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THE CRISIS OF THE MERITOCRACY

THE CRISIS OF THE MERITOCRACY

The crisis of the meritocracy: Britain’s transition to mass education since the Second World War

PETER MANDLER, 2020

Oxford: Oxford University Press

361pp, hardback, £25, ISBN 9780198840145

Cambridge historian Peter Mandler has a fundamentally optimistic story to tell about the growth of universal education in Britain over the last seventy years and one can sense his stubborn resistance to any more sceptical interpretation on almost every page of this dense and impressive history. Since the close of the ‘people’s war’ in 1945, Mandler argues, we have witnessed the rise of mass education, initially at secondary level, and more recently in higher education where participation rates currently nudge New Labour’s much vaunted promise of 50 per cent. Contrary to established narratives that have put this development down to economic growth or significant pieces of legislation, Mandler identifies the expansion of educational opportunity as the result of a constantly shifting interplay of demand and supply that has reinforced ‘the deepening compact between the individual citizen and the state which came with formal democracy and the idea of equal citizenship’. Education continues to be seen by the public as one of the ‘decencies’ of life’; hence the inexorable rise in demand for what Mandler often refers to as ‘more and better’.

In short, the people (sort of) did it themselves.

On the face of it, this is an attractive proposition, yet one that is oddly tricky to grapple with, given the mass of contradictory or partial information available to us concerning what the ‘people’ have wanted at any given historical moment or, indeed, who exactly the people are. Mandler deliberately employs ‘a promiscuous array of methods and sources’, sifting through realms of evidence from official publications, interviews, academic studies, pollsters’ findings and demographic surveys in an attempt to clarify the complex relationship between government policy, public demand and social change. This promiscuity encourages him to prosecute his subsidiary critique of the alleged tendency of academic disciplines to work in unhelpful silos. Economists and social scientists, he charges, have paid scant attention to educational expansion while educationists and political historians tend to ‘chop up long-term trends into short political segments’ with many on the left falling into a ‘declinist narrative’ in which the failures of a ‘divided’ Labour party feature heavily as a reason for a lack of genuine progress (an analysis Mandler anyway rejects). But we shall return to the problem of we whingeing progressives in a moment.…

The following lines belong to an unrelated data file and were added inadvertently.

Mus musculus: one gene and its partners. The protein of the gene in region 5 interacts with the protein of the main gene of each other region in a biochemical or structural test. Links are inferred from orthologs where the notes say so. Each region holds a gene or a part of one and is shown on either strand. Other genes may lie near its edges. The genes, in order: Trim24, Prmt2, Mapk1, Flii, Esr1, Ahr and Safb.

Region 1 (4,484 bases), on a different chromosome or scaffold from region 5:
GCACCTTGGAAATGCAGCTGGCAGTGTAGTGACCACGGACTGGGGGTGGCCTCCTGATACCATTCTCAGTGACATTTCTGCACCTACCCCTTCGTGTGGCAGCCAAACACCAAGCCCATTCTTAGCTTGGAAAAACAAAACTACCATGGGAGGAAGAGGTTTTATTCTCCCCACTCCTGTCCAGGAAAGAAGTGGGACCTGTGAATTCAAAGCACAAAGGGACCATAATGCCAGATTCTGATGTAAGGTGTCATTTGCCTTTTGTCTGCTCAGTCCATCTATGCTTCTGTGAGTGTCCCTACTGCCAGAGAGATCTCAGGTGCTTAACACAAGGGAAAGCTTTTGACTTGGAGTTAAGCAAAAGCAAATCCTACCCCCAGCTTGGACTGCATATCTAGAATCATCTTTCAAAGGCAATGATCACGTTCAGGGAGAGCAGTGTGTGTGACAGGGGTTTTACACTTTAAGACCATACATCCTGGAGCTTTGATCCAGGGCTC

Tag Archives: Harlem Childrens Zone

Toby Young helpfully clarifies ‘new school’ aims….

The media has been obsessed this week with what position Stephen Twigg, the new secretary of state for education, will take on free schools. While Twigg was probably unwise to give interviews on such a controversial policy within days of being appointed to the post, his latest, more considered, view on the matter seems largely sensible.

I would take issue with his sweeping claim that ‘parents know that the real difference to their child getting ahead is not what is painted on the sign outside the school, but what happens inside the classroom.’. Obviously, the issues of selection/admissions and funding are crucial to the success of a school and its pupils. But it was ever thus……

Meanwhile, in a fascinating exchange on the Local Schools Network concerning the example of the charter school/free school experiment in America, leading free school supporter and founder Toby Young, who had enjoyed taunting Twigg this week, came clean on the policy’s true objective: to allow schools to fail. It is only by letting schools open and close, Young claims, that we can truly learn what kind of innovation works.